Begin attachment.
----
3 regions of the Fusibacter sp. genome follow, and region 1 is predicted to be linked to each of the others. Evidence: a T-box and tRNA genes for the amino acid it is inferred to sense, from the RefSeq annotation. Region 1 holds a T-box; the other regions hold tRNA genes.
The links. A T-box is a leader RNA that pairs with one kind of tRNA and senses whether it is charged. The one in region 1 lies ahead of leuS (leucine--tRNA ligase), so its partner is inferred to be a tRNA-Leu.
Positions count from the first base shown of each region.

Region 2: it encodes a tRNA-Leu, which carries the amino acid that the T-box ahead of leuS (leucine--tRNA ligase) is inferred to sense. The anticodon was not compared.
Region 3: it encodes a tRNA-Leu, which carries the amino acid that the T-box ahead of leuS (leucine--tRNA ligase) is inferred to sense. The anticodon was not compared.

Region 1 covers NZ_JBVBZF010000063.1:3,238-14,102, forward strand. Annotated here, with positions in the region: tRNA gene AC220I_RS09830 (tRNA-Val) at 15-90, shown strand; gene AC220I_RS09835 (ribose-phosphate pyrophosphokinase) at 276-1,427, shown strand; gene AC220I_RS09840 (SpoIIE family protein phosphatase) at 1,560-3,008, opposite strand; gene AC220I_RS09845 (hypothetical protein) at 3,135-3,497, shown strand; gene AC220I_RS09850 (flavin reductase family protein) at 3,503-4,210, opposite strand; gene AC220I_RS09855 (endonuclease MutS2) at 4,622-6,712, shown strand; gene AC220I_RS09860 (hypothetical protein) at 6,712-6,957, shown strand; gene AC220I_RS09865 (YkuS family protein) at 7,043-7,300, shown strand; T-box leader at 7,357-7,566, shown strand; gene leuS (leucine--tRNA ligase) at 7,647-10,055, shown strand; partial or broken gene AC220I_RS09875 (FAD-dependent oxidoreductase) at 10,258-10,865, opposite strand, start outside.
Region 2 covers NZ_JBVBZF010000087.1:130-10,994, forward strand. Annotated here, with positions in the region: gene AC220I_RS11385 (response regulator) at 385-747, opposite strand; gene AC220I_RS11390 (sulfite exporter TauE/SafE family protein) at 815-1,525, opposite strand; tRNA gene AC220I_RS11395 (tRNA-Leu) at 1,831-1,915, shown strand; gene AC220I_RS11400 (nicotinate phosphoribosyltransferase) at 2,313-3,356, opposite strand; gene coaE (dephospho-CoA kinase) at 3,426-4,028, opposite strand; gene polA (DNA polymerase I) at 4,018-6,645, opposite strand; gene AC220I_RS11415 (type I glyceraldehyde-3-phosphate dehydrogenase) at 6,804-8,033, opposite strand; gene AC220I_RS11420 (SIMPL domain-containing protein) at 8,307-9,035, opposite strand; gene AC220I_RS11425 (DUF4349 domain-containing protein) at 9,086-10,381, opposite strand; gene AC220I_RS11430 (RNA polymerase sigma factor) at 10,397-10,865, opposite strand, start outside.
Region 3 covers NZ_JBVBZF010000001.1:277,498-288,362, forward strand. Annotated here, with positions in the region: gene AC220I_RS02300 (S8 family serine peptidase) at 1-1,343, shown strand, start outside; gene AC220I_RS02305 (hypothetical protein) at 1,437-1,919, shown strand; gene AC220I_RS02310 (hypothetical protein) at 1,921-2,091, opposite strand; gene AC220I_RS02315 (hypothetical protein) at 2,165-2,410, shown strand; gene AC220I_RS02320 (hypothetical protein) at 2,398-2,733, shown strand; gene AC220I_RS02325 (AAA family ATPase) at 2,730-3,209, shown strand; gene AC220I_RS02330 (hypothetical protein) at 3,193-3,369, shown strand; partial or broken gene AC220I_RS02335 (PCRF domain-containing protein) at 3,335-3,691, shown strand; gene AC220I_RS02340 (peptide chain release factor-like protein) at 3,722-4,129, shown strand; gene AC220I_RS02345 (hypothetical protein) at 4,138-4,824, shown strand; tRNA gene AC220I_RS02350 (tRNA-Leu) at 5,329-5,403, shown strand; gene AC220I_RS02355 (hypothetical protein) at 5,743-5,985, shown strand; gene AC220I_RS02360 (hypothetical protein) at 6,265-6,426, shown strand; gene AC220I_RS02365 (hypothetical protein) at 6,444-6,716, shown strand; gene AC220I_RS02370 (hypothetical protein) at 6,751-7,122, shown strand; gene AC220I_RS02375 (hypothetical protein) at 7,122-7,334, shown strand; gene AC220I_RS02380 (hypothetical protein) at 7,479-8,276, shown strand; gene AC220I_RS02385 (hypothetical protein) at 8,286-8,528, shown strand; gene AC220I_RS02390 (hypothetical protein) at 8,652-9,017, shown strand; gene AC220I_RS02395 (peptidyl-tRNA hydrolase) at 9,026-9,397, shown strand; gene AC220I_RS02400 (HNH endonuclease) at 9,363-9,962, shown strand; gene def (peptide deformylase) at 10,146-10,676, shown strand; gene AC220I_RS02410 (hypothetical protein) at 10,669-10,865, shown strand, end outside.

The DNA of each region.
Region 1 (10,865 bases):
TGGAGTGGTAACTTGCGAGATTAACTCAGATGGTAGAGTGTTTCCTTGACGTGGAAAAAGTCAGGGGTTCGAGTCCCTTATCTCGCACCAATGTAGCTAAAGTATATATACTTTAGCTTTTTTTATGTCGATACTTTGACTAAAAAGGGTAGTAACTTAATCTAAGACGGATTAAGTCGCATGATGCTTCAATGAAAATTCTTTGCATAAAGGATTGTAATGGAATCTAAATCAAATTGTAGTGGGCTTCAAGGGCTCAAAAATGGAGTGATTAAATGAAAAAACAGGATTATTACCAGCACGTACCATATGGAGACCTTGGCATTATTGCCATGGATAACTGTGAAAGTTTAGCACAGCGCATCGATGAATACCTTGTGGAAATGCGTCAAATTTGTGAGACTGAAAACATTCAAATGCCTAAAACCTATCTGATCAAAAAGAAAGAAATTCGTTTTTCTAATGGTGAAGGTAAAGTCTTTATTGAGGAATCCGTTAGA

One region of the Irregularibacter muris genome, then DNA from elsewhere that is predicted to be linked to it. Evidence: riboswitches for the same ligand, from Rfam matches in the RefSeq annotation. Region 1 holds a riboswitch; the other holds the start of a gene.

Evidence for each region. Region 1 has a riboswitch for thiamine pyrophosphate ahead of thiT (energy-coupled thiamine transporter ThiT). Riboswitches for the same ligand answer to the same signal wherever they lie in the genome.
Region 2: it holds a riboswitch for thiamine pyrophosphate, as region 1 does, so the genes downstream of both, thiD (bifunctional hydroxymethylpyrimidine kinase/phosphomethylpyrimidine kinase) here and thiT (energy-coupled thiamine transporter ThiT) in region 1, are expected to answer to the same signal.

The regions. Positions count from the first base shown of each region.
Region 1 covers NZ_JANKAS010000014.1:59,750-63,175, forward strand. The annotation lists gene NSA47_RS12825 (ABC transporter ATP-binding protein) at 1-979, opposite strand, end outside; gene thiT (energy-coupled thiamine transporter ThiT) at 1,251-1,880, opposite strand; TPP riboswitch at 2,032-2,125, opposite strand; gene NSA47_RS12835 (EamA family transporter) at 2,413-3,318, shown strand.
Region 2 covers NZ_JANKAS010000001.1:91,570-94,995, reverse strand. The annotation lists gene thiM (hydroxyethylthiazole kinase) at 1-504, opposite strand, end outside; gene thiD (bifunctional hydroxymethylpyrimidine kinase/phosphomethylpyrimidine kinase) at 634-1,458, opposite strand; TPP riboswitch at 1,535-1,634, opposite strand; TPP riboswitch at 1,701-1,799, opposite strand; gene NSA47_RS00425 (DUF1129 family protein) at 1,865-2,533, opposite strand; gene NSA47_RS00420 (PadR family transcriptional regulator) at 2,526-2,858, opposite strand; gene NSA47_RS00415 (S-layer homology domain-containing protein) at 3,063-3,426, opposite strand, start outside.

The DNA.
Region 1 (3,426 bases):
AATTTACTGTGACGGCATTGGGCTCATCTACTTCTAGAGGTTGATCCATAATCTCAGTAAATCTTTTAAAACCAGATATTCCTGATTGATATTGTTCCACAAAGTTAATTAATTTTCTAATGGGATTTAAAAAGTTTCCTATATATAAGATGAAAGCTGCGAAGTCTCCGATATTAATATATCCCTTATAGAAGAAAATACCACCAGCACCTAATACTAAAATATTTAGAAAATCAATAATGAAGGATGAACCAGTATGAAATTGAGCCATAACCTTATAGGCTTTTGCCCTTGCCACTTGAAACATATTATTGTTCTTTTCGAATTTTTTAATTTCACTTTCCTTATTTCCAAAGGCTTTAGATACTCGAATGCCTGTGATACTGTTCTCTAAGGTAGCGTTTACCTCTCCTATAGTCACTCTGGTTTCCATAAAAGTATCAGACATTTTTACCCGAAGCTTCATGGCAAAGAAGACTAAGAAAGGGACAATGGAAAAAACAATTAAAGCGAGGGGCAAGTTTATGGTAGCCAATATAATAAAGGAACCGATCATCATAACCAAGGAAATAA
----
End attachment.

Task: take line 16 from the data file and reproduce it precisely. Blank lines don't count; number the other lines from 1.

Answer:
Region 1 covers NZ_JANKAS010000014.1:59,750-63,175, forward strand. The annotation lists gene NSA47_RS12825 (ABC transporter ATP-binding protein) at 1-979, opposite strand, end outside; gene thiT (energy-coupled thiamine transporter ThiT) at 1,251-1,880, opposite strand; TPP riboswitch at 2,032-2,125, opposite strand; gene NSA47_RS12835 (EamA family transporter) at 2,413-3,318, shown strand.